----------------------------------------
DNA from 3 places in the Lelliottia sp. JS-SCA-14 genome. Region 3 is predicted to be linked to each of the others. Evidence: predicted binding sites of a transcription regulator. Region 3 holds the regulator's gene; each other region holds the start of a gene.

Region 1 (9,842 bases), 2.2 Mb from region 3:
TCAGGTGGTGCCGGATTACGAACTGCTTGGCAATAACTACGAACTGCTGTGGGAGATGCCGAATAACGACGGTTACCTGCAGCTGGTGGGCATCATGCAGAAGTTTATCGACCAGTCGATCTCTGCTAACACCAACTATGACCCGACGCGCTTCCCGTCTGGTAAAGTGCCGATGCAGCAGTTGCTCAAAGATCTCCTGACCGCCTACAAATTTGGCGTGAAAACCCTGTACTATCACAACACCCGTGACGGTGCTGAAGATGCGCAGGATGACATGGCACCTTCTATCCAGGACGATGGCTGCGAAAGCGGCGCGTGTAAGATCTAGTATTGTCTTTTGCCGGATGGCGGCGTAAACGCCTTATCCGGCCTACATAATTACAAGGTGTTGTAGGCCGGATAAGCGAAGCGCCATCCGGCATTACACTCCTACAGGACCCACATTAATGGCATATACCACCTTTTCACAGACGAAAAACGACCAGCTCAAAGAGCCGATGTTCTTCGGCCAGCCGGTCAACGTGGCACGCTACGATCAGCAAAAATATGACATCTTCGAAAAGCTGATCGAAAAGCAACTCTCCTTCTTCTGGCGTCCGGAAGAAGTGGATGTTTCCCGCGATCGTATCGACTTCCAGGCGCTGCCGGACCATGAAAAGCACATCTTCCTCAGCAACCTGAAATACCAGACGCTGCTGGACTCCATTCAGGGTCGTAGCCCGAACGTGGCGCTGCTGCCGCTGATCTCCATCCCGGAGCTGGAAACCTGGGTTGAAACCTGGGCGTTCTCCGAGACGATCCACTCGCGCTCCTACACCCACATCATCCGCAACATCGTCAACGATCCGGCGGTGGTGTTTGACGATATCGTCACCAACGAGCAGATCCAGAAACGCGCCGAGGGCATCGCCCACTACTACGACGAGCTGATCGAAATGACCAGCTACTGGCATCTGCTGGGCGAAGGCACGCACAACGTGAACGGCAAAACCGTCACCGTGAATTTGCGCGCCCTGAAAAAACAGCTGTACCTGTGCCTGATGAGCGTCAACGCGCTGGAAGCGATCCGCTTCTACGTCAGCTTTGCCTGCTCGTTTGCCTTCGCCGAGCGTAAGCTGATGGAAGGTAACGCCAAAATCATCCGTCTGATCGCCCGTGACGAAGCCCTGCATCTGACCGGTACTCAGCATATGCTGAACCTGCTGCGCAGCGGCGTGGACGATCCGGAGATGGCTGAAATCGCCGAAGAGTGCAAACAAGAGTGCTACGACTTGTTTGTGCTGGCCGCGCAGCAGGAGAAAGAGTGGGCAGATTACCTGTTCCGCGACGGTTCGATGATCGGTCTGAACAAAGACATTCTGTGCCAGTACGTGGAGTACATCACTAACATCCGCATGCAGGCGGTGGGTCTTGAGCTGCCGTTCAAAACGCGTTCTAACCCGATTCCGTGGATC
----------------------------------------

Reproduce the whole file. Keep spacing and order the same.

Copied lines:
DNA from 3 places in the Lelliottia sp. JS-SCA-14 genome. Region 3 is predicted to be linked to each of the others. Evidence: predicted binding sites of a transcription regulator. Region 3 holds the regulator's gene; each other region holds the start of a gene.

Region 1 (9,842 bases), 2.2 Mb from region 3:
TCAGGTGGTGCCGGATTACGAACTGCTTGGCAATAACTACGAACTGCTGTGGGAGATGCCGAATAACGACGGTTACCTGCAGCTGGTGGGCATCATGCAGAAGTTTATCGACCAGTCGATCTCTGCTAACACCAACTATGACCCGACGCGCTTCCCGTCTGGTAAAGTGCCGATGCAGCAGTTGCTCAAAGATCTCCTGACCGCCTACAAATTTGGCGTGAAAACCCTGTACTATCACAACACCCGTGACGGTGCTGAAGATGCGCAGGATGACATGGCACCTTCTATCCAGGACGATGGCTGCGAAAGCGGCGCGTGTAAGATCTAGTATTGTCTTTTGCCGGATGGCGGCGTAAACGCCTTATCCGGCCTACATAATTACAAGGTGTTGTAGGCCGGATAAGCGAAGCGCCATCCGGCATTACACTCCTACAGGACCCACATTAATGGCATATACCACCTTTTCACAGACGAAAAACGACCAGCTCAAAGAGCCGATGTTCTTCGGCCAGCCGGTCAACGTGGCACGCTACGATCAGCAAAAATATGACATCTTCGAAAAGCTGATCGAAAAGCAACTCTCCTTCTTCTGGCGTCCGGAAGAAGTGGATGTTTCCCGCGATCGTATCGACTTCCAGGCGCTGCCGGACCATGAAAAGCACATCTTCCTCAGCAACCTGAAATACCAGACGCTGCTGGACTCCATTCAGGGTCGTAGCCCGAACGTGGCGCTGCTGCCGCTGATCTCCATCCCGGAGCTGGAAACCTGGGTTGAAACCTGGGCGTTCTCCGAGACGATCCACTCGCGCTCCTACACCCACATCATCCGCAACATCGTCAACGATCCGGCGGTGGTGTTTGACGATATCGTCACCAACGAGCAGATCCAGAAACGCGCCGAGGGCATCGCCCACTACTACGACGAGCTGATCGAAATGACCAGCTACTGGCATCTGCTGGGCGAAGGCACGCACAACGTGAACGGCAAAACCGTCACCGTGAATTTGCGCGCCCTGAAAAAACAGCTGTACCTGTGCCTGATGAGCGTCAACGCGCTGGAAGCGATCCGCTTCTACGTCAGCTTTGCCTGCTCGTTTGCCTTCGCCGAGCGTAAGCTGATGGAAGGTAACGCCAAAATCATCCGTCTGATCGCCCGTGACGAAGCCCTGCATCTGACCGGTACTCAGCATATGCTGAACCTGCTGCGCAGCGGCGTGGACGATCCGGAGATGGCTGAAATCGCCGAAGAGTGCAAACAAGAGTGCTACGACTTGTTTGTGCTGGCCGCGCAGCAGGAGAAAGAGTGGGCAGATTACCTGTTCCGCGACGGTTCGATGATCGGTCTGAACAAAGACATTCTGTGCCAGTACGTGGAGTACATCACTAACATCCGCATGCAGGCGGTGGGTCTTGAGCTGCCGTTCAAAACGCGTTCTAACCCGATTCCGTGGATC